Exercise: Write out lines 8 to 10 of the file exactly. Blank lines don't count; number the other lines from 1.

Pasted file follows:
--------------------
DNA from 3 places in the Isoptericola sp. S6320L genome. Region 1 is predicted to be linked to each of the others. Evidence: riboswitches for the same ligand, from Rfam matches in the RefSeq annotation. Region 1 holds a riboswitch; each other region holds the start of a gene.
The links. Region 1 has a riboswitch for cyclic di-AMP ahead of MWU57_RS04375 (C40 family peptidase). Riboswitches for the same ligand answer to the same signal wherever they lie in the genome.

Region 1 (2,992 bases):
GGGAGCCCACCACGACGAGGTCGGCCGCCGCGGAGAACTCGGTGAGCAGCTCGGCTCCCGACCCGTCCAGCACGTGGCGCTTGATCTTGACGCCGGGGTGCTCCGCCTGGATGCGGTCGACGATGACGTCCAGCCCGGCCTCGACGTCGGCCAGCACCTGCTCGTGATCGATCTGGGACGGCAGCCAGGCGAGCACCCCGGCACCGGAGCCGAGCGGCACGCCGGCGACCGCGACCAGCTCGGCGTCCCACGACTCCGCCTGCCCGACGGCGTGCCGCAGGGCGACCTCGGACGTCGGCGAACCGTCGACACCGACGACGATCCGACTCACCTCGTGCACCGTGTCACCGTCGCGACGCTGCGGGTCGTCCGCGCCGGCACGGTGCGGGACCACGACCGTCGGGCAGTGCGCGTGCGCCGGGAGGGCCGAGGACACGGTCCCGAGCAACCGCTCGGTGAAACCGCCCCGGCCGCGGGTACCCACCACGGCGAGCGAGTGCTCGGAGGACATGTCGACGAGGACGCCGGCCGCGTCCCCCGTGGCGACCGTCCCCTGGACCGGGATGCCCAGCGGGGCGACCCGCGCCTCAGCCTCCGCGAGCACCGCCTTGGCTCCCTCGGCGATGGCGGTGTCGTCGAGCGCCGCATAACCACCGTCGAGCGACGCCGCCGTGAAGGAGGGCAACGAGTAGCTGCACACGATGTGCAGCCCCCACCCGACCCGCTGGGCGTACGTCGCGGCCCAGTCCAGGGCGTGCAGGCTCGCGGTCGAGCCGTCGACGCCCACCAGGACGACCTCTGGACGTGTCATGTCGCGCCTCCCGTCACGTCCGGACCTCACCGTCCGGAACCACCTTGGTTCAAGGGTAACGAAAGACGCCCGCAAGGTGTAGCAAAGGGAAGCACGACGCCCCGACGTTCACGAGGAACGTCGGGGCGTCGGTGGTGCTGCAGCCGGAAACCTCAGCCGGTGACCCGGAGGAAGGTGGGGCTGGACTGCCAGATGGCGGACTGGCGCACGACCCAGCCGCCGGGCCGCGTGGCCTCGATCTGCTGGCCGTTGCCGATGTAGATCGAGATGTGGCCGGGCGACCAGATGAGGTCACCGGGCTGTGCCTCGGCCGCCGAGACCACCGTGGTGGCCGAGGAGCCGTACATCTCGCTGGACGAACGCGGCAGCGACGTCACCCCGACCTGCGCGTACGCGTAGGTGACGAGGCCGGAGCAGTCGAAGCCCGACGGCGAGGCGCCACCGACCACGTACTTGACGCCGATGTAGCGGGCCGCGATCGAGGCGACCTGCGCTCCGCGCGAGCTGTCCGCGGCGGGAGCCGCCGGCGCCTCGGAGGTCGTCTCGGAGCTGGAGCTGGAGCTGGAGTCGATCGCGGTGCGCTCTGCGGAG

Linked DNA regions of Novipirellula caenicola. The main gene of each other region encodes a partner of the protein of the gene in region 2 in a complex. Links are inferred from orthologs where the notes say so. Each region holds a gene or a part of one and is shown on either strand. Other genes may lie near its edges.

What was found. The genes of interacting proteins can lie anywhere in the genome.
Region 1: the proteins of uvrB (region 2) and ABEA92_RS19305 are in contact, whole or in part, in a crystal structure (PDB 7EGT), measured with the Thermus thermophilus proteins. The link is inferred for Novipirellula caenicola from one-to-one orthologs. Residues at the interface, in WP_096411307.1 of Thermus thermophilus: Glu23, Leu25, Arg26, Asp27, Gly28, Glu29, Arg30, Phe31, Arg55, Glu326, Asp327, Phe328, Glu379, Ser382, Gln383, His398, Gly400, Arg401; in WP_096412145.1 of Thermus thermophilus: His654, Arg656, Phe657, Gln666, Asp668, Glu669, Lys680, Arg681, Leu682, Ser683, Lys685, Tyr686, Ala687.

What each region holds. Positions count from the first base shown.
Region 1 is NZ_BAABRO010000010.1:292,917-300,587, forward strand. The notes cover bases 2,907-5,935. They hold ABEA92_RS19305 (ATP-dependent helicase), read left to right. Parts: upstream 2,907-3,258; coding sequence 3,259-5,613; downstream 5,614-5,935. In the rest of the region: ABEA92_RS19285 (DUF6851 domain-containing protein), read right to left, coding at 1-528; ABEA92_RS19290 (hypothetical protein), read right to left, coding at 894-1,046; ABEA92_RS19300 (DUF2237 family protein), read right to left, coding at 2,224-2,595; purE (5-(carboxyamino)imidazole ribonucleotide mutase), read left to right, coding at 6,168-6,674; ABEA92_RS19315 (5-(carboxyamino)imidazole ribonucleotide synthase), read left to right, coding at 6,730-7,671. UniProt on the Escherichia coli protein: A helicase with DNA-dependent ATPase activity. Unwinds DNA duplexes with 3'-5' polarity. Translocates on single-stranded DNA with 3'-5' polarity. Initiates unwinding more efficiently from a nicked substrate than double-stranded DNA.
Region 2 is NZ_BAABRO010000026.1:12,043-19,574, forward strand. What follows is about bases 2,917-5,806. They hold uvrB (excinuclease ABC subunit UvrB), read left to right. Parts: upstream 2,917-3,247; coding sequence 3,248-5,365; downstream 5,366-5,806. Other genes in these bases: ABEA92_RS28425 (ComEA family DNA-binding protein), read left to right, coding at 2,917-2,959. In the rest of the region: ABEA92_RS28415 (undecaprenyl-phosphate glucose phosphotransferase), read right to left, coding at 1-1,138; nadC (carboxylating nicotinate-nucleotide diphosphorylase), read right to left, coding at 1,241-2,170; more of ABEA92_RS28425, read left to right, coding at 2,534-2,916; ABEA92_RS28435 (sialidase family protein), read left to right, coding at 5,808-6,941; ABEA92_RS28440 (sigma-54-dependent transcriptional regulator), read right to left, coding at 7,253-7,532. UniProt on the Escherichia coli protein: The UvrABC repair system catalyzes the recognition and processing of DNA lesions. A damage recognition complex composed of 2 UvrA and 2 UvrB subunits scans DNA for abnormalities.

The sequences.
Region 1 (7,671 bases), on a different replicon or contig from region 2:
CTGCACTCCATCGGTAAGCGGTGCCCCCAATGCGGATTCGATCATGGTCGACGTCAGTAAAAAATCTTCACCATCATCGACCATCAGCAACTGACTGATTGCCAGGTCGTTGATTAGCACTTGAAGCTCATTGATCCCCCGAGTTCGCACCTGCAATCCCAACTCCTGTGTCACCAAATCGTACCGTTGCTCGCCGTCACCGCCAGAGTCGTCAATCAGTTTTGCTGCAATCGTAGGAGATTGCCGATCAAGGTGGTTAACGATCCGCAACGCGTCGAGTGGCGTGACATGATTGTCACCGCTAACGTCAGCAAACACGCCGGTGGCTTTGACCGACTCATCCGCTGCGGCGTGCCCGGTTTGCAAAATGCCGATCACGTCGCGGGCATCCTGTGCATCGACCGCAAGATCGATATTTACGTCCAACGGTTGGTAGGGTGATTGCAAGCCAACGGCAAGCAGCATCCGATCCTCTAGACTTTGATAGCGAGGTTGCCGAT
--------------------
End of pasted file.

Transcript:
What each region holds. Positions count from the first base shown.
Region 1 is NZ_BAABRO010000010.1:292,917-300,587, forward strand. The notes cover bases 2,907-5,935. They hold ABEA92_RS19305 (ATP-dependent helicase), read left to right. Parts: upstream 2,907-3,258; coding sequence 3,259-5,613; downstream 5,614-5,935. In the rest of the region: ABEA92_RS19285 (DUF6851 domain-containing protein), read right to left, coding at 1-528; ABEA92_RS19290 (hypothetical protein), read right to left, coding at 894-1,046; ABEA92_RS19300 (DUF2237 family protein), read right to left, coding at 2,224-2,595; purE (5-(carboxyamino)imidazole ribonucleotide mutase), read left to right, coding at 6,168-6,674; ABEA92_RS19315 (5-(carboxyamino)imidazole ribonucleotide synthase), read left to right, coding at 6,730-7,671. UniProt on the Escherichia coli protein: A helicase with DNA-dependent ATPase activity. Unwinds DNA duplexes with 3'-5' polarity. Translocates on single-stranded DNA with 3'-5' polarity. Initiates unwinding more efficiently from a nicked substrate than double-stranded DNA.
Region 2 is NZ_BAABRO010000026.1:12,043-19,574, forward strand. What follows is about bases 2,917-5,806. They hold uvrB (excinuclease ABC subunit UvrB), read left to right. Parts: upstream 2,917-3,247; coding sequence 3,248-5,365; downstream 5,366-5,806. Other genes in these bases: ABEA92_RS28425 (ComEA family DNA-binding protein), read left to right, coding at 2,917-2,959. In the rest of the region: ABEA92_RS28415 (undecaprenyl-phosphate glucose phosphotransferase), read right to left, coding at 1-1,138; nadC (carboxylating nicotinate-nucleotide diphosphorylase), read right to left, coding at 1,241-2,170; more of ABEA92_RS28425, read left to right, coding at 2,534-2,916; ABEA92_RS28435 (sialidase family protein), read left to right, coding at 5,808-6,941; ABEA92_RS28440 (sigma-54-dependent transcriptional regulator), read right to left, coding at 7,253-7,532. UniProt on the Escherichia coli protein: The UvrABC repair system catalyzes the recognition and processing of DNA lesions. A damage recognition complex composed of 2 UvrA and 2 UvrB subunits scans DNA for abnormalities.